A paved area provides a place for entertaining or relaxing in the garden. It's also low maintenance - the most it usually needs is the occasional sweep.
In small spaces issues can arise with runoff and flooding. One way to avoid these problems and create a landscape feature is to elevate your paved area. A simple way to do this is to build a raised box frame to carry your paving. We used timber sleepers as plates, then dressed them with merbau decking.
Gather your supplies
200 x 75 x 3000mm H4 treated-pine sleepers
Bugle-head batten screws
Quick-set or regular concrete
Hardwood decking such as 90 x 19mm merbau
65 x 3.15mm decking nails (helical thread) for attaching hardwood to pine
Pavers (we used 400 x 400 x 50mm Palazzo Charcoal)
Long level and tape measure
Digging and paving tools
Vibrating-plate compactor (can be hired)
- Step 1: Set out the ground area by measuring and marking the external limits of the frame. The sleeper face plates will be held by short sleeper posts that will be concealed behind the plates. Each sleeper will require a post at each end and in the middle - mark the spots for your posts with set-out paint.
- Step 2: Dig post holes. Position and level sleeper face plates. Use bugle-head batten screws to join sleepers. Drop posts into holes, they only need to be about 300mm in the ground below the bottom edge of the sleeper plate. Attach the posts to the plates with batten screws.
- Step 3: Once all plates and posts are fixed, check levels, allowing a slight fall to one side for runoff. When ready, add concrete to the post holes to lock it all in place.
- Step 4: Dress the plates with the merbau decking, using exterior nails. The strip along the top edge should finish flush with the front of the plate, leaving an overhang to the inside. Predrill the decking so hammering is easier and to reduce the chance of splitting.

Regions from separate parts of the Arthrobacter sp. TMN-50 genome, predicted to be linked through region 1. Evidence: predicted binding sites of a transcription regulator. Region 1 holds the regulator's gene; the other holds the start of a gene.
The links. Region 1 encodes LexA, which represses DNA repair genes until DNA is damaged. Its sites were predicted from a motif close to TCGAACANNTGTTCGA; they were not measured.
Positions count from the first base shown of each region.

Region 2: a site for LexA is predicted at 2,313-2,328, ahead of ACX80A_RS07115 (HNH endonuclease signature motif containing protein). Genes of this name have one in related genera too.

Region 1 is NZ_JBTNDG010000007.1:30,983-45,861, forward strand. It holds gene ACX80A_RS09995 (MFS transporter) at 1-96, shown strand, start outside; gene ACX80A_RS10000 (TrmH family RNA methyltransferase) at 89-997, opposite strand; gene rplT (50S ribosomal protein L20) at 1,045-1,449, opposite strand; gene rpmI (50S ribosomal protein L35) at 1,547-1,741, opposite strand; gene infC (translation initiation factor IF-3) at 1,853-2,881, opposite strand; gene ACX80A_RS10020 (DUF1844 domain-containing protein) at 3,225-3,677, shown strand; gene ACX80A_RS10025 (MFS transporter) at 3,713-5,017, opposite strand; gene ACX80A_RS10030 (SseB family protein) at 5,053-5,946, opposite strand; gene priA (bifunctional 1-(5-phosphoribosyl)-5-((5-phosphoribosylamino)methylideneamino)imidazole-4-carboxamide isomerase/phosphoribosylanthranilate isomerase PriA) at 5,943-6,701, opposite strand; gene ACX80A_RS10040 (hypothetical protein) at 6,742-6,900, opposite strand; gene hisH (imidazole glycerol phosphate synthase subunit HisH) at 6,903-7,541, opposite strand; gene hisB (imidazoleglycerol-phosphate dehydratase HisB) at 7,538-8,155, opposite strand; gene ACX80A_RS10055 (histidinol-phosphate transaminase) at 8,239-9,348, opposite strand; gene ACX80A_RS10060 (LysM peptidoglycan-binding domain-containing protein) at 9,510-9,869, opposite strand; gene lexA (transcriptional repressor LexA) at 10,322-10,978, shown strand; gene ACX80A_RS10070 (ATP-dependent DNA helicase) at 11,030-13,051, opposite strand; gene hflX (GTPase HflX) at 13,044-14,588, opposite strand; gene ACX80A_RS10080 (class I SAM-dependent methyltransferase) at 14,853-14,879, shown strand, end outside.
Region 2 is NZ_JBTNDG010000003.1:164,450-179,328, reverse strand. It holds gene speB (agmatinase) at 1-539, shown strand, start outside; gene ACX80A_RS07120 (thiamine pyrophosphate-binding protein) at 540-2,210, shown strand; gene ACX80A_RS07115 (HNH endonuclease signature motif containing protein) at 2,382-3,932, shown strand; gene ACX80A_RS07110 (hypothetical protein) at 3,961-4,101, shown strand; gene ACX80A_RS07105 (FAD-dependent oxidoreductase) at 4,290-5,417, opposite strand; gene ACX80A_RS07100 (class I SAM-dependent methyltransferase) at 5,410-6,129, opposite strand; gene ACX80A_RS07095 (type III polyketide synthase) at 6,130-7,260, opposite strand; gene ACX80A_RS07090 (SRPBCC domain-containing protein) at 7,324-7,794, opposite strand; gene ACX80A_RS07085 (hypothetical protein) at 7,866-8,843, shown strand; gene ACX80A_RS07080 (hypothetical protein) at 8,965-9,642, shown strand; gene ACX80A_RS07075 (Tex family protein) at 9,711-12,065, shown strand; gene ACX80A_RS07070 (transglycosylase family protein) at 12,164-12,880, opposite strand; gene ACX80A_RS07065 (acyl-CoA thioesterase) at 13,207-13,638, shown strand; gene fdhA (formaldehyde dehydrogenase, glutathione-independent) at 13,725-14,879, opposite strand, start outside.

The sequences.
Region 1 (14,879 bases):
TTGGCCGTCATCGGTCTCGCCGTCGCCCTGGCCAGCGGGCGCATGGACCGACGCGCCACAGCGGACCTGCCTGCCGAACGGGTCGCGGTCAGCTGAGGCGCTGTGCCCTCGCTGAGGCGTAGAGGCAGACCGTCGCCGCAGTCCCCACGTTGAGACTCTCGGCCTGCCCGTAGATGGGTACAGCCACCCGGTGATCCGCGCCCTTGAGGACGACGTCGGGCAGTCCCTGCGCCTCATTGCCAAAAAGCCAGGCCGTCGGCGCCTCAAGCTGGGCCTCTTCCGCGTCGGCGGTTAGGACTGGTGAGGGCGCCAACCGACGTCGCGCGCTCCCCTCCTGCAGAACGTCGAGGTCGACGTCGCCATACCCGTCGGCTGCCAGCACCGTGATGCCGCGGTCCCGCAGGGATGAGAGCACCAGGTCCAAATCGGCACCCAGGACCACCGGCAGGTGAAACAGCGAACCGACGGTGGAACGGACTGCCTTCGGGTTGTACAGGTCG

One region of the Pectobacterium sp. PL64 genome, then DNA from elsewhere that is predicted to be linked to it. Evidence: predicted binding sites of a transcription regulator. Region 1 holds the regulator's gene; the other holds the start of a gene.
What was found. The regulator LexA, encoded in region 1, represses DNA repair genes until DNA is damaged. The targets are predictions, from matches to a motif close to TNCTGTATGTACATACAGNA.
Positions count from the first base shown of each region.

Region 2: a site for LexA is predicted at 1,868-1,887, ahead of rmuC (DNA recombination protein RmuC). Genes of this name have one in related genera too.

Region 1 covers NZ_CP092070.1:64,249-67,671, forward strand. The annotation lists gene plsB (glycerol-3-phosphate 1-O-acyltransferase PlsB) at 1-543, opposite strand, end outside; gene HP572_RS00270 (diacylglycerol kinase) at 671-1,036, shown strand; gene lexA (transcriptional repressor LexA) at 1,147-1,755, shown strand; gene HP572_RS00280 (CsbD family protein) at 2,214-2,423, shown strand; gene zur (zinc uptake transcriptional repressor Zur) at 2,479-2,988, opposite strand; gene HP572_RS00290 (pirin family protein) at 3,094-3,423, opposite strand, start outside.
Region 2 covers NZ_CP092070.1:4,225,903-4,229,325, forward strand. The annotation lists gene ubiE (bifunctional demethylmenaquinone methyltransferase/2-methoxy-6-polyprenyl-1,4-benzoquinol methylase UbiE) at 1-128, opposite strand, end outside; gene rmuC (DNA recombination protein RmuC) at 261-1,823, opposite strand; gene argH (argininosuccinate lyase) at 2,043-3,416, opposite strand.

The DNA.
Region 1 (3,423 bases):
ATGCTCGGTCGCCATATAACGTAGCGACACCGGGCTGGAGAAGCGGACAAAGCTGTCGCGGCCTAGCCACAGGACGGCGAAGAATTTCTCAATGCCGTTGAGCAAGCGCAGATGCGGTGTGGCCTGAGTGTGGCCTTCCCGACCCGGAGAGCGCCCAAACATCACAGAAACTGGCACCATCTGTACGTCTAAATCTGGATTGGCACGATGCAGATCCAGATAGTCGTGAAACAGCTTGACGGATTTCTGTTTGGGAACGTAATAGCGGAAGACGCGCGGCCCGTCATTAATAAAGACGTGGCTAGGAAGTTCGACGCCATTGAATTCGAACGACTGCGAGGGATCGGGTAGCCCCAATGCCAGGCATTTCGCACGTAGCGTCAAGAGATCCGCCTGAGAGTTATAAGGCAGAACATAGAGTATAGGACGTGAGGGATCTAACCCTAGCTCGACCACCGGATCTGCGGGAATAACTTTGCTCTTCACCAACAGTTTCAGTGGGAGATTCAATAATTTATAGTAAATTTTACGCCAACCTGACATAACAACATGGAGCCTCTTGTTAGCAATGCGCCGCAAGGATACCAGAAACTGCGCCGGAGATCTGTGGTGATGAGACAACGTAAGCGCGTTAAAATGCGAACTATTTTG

- Step 5: Evenly fill your box frame with road base to about 80mm below the finished top edge. Thoroughly compact the road base with the vibrating-plate compactor.
- Step 6: Add and spread paving sand to bring the level up to about 50mm below the top edge. With a piece of paver, establish the desired finished height - the top of the paver should be level with top of the merbau.
- Step 7: Use your level to determine the amount of extra filling required, and add sand where needed (remember the runoff).
- Step 8: Using a level and a screed, or a suitable straight edge, level the sand bed.
- Step 9: Now you can start laying your pavers from one of the front corners. Work in straight rows towards the rear.
- Step 10: To prevent water pooling, stop the pavers short of fences or walls and add a small gravel strip drain.
- Step 11: Spread fine sand over pavers, allow to dry, then sweep into the cracks to finish.